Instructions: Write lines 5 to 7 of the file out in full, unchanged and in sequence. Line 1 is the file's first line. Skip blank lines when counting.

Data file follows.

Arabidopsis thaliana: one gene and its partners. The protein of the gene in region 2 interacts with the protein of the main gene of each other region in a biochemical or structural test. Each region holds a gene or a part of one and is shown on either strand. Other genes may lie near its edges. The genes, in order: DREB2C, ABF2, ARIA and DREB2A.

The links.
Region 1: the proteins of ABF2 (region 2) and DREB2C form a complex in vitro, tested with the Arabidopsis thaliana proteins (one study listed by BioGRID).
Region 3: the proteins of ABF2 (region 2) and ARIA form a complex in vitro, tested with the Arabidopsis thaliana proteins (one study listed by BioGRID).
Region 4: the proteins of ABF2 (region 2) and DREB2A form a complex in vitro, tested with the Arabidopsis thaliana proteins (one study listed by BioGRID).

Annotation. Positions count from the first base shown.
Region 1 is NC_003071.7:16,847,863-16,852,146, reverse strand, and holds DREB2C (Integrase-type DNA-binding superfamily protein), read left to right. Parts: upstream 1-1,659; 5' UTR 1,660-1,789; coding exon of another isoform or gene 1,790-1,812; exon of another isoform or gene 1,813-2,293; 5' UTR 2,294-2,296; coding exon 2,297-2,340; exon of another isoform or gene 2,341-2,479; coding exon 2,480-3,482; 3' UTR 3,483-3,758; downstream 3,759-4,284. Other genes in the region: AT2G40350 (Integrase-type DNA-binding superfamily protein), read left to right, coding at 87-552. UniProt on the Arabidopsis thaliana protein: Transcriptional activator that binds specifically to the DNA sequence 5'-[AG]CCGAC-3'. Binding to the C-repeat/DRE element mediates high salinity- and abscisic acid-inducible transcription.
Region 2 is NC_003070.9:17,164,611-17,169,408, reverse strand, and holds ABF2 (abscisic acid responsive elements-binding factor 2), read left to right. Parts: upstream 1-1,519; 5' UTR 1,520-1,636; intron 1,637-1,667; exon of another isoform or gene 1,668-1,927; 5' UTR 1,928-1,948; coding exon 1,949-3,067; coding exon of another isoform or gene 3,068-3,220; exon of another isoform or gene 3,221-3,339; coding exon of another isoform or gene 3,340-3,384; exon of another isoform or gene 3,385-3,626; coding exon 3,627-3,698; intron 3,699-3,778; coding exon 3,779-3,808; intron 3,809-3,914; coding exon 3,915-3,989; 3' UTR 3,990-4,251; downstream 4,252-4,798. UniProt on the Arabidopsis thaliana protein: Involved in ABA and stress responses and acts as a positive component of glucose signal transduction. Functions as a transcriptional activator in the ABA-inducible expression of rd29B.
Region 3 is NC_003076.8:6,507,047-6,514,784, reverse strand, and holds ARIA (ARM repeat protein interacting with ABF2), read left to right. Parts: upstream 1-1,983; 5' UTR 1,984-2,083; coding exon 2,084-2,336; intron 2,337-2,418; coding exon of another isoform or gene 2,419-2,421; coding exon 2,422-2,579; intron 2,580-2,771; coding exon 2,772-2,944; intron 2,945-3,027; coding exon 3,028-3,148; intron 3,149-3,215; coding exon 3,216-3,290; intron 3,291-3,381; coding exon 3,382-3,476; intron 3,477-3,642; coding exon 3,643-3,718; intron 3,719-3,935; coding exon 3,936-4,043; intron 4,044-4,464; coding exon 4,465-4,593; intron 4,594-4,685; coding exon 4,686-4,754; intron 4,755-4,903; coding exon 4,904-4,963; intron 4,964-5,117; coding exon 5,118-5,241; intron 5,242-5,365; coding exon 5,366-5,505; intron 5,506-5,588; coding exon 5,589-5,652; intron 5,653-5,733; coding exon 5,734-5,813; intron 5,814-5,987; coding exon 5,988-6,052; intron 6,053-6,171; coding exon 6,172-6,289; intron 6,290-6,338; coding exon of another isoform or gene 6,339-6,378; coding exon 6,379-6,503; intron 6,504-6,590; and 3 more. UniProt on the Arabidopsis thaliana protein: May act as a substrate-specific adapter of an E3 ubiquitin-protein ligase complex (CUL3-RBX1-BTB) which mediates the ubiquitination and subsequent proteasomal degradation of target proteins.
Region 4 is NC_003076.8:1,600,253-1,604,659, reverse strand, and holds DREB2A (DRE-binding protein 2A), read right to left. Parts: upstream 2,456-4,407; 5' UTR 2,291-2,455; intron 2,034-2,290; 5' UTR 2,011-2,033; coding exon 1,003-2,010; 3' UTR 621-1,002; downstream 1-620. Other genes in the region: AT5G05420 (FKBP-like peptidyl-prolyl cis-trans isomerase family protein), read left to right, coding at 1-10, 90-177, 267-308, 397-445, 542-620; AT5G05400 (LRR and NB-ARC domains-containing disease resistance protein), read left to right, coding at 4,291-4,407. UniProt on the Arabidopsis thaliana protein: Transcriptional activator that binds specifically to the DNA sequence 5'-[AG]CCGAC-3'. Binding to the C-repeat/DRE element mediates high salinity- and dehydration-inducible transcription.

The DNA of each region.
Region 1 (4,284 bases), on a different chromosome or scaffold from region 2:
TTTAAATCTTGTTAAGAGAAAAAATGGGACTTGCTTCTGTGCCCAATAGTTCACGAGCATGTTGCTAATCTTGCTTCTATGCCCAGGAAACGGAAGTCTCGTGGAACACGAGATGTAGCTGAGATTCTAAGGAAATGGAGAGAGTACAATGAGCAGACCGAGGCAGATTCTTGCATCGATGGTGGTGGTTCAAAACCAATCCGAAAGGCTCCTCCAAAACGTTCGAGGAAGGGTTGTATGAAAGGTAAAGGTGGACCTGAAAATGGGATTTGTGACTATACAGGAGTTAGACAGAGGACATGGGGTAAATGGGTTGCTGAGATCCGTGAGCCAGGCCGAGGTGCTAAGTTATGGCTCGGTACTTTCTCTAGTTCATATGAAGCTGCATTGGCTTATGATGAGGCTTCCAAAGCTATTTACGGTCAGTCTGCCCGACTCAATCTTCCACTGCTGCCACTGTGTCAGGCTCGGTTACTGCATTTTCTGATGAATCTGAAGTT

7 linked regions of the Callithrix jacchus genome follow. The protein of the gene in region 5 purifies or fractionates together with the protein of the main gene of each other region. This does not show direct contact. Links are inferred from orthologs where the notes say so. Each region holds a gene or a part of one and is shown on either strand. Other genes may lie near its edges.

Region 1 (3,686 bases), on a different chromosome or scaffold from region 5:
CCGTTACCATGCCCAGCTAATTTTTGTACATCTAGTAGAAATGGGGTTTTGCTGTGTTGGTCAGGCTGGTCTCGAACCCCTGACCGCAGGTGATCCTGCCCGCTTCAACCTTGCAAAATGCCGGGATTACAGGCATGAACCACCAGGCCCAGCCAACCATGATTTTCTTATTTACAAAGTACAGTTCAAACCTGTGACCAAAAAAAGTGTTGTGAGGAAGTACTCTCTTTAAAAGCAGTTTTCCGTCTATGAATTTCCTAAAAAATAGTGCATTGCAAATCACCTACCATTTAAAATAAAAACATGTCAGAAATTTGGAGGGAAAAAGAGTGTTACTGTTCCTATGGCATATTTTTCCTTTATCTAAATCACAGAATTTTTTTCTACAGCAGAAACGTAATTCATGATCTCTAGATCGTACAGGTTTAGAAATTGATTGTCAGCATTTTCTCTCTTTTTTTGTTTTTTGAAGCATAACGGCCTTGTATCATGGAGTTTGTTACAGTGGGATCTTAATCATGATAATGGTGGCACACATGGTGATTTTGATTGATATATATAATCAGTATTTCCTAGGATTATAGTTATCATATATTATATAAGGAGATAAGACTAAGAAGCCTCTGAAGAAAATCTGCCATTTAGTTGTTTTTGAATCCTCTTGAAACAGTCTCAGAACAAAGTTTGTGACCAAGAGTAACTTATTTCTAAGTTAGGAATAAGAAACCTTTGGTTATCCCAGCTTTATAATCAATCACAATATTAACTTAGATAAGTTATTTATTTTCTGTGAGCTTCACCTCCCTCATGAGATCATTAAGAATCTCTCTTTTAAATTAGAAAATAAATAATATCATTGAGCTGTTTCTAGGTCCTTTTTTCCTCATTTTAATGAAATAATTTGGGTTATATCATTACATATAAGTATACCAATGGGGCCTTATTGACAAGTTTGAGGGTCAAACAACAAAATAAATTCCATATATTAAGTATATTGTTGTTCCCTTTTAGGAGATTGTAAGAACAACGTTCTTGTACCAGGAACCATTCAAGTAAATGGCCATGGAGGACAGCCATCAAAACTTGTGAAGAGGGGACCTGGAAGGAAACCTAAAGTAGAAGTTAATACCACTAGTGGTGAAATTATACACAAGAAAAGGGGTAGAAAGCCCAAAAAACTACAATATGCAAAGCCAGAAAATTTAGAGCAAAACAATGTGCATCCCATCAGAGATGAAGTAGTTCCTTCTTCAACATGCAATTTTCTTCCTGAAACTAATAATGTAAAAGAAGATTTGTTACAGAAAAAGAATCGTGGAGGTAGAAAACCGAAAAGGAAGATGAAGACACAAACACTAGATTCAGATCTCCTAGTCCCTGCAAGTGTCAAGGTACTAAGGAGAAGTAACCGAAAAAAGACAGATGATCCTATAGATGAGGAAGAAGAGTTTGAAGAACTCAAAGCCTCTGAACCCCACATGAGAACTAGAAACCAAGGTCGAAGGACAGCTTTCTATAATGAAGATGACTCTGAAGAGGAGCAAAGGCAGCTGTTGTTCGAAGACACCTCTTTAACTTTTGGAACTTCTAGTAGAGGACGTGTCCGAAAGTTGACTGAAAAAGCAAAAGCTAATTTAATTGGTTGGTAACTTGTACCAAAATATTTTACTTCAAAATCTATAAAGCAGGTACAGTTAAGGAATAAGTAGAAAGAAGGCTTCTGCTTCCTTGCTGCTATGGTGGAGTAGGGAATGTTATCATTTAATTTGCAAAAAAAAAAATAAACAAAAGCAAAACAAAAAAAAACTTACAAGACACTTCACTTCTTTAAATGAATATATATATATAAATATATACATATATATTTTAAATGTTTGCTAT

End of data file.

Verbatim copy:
Region 4: the proteins of ABF2 (region 2) and DREB2A form a complex in vitro, tested with the Arabidopsis thaliana proteins (one study listed by BioGRID).

Annotation. Positions count from the first base shown.
Region 1 is NC_003071.7:16,847,863-16,852,146, reverse strand, and holds DREB2C (Integrase-type DNA-binding superfamily protein), read left to right. Parts: upstream 1-1,659; 5' UTR 1,660-1,789; coding exon of another isoform or gene 1,790-1,812; exon of another isoform or gene 1,813-2,293; 5' UTR 2,294-2,296; coding exon 2,297-2,340; exon of another isoform or gene 2,341-2,479; coding exon 2,480-3,482; 3' UTR 3,483-3,758; downstream 3,759-4,284. Other genes in the region: AT2G40350 (Integrase-type DNA-binding superfamily protein), read left to right, coding at 87-552. UniProt on the Arabidopsis thaliana protein: Transcriptional activator that binds specifically to the DNA sequence 5'-[AG]CCGAC-3'. Binding to the C-repeat/DRE element mediates high salinity- and abscisic acid-inducible transcription.